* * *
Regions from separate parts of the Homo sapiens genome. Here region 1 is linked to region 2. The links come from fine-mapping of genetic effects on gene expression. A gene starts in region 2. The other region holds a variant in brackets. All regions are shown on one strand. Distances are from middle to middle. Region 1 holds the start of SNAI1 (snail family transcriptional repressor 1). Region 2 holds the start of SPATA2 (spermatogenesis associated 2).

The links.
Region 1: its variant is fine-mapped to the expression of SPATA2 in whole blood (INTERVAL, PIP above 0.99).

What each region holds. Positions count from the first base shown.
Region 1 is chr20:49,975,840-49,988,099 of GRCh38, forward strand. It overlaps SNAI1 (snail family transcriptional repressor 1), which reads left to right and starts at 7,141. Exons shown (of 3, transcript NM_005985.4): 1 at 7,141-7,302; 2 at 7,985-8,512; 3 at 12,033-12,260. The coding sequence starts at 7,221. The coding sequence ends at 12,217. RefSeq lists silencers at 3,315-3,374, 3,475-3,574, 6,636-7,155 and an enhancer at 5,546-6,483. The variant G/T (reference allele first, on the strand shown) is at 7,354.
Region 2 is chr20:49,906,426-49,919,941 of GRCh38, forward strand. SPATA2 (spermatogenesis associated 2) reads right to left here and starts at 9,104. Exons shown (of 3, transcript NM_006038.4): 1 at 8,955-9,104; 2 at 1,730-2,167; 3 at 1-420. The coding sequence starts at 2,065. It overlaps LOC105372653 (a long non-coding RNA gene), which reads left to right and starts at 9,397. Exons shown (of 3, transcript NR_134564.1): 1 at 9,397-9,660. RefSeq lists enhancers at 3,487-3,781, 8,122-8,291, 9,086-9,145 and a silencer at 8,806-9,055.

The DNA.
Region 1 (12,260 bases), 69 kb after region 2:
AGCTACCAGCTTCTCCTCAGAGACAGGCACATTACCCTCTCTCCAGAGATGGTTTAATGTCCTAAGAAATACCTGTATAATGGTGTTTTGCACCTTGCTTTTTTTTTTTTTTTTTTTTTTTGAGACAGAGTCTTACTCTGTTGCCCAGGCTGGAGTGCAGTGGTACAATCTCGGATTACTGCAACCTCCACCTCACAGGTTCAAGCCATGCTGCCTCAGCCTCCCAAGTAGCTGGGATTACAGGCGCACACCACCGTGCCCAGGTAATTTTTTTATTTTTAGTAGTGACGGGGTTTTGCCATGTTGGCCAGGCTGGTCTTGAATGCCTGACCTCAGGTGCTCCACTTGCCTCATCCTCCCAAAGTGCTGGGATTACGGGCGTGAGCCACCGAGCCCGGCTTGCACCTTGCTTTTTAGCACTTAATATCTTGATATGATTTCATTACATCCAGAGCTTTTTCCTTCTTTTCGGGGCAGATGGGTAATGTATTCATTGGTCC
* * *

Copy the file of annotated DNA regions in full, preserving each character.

Regions from separate parts of the Homo sapiens genome. Here region 1 is linked to region 2. The links come from fine-mapping of genetic effects on gene expression. A gene starts in region 2. The other region holds a variant in brackets. All regions are shown on one strand. Distances are from middle to middle. Region 1 holds the start of SNAI1 (snail family transcriptional repressor 1). Region 2 holds the start of SPATA2 (spermatogenesis associated 2).

The links.
Region 1: its variant is fine-mapped to the expression of SPATA2 in whole blood (INTERVAL, PIP above 0.99).

What each region holds. Positions count from the first base shown.
Region 1 is chr20:49,975,840-49,988,099 of GRCh38, forward strand. It overlaps SNAI1 (snail family transcriptional repressor 1), which reads left to right and starts at 7,141. Exons shown (of 3, transcript NM_005985.4): 1 at 7,141-7,302; 2 at 7,985-8,512; 3 at 12,033-12,260. The coding sequence starts at 7,221. The coding sequence ends at 12,217. RefSeq lists silencers at 3,315-3,374, 3,475-3,574, 6,636-7,155 and an enhancer at 5,546-6,483. The variant G/T (reference allele first, on the strand shown) is at 7,354.
Region 2 is chr20:49,906,426-49,919,941 of GRCh38, forward strand. SPATA2 (spermatogenesis associated 2) reads right to left here and starts at 9,104. Exons shown (of 3, transcript NM_006038.4): 1 at 8,955-9,104; 2 at 1,730-2,167; 3 at 1-420. The coding sequence starts at 2,065. It overlaps LOC105372653 (a long non-coding RNA gene), which reads left to right and starts at 9,397. Exons shown (of 3, transcript NR_134564.1): 1 at 9,397-9,660. RefSeq lists enhancers at 3,487-3,781, 8,122-8,291, 9,086-9,145 and a silencer at 8,806-9,055.

The DNA.
Region 1 (12,260 bases), 69 kb after region 2:
AGCTACCAGCTTCTCCTCAGAGACAGGCACATTACCCTCTCTCCAGAGATGGTTTAATGTCCTAAGAAATACCTGTATAATGGTGTTTTGCACCTTGCTTTTTTTTTTTTTTTTTTTTTTTGAGACAGAGTCTTACTCTGTTGCCCAGGCTGGAGTGCAGTGGTACAATCTCGGATTACTGCAACCTCCACCTCACAGGTTCAAGCCATGCTGCCTCAGCCTCCCAAGTAGCTGGGATTACAGGCGCACACCACCGTGCCCAGGTAATTTTTTTATTTTTAGTAGTGACGGGGTTTTGCCATGTTGGCCAGGCTGGTCTTGAATGCCTGACCTCAGGTGCTCCACTTGCCTCATCCTCCCAAAGTGCTGGGATTACGGGCGTGAGCCACCGAGCCCGGCTTGCACCTTGCTTTTTAGCACTTAATATCTTGATATGATTTCATTACATCCAGAGCTTTTTCCTTCTTTTCGGGGCAGATGGGTAATGTATTCATTGGTCC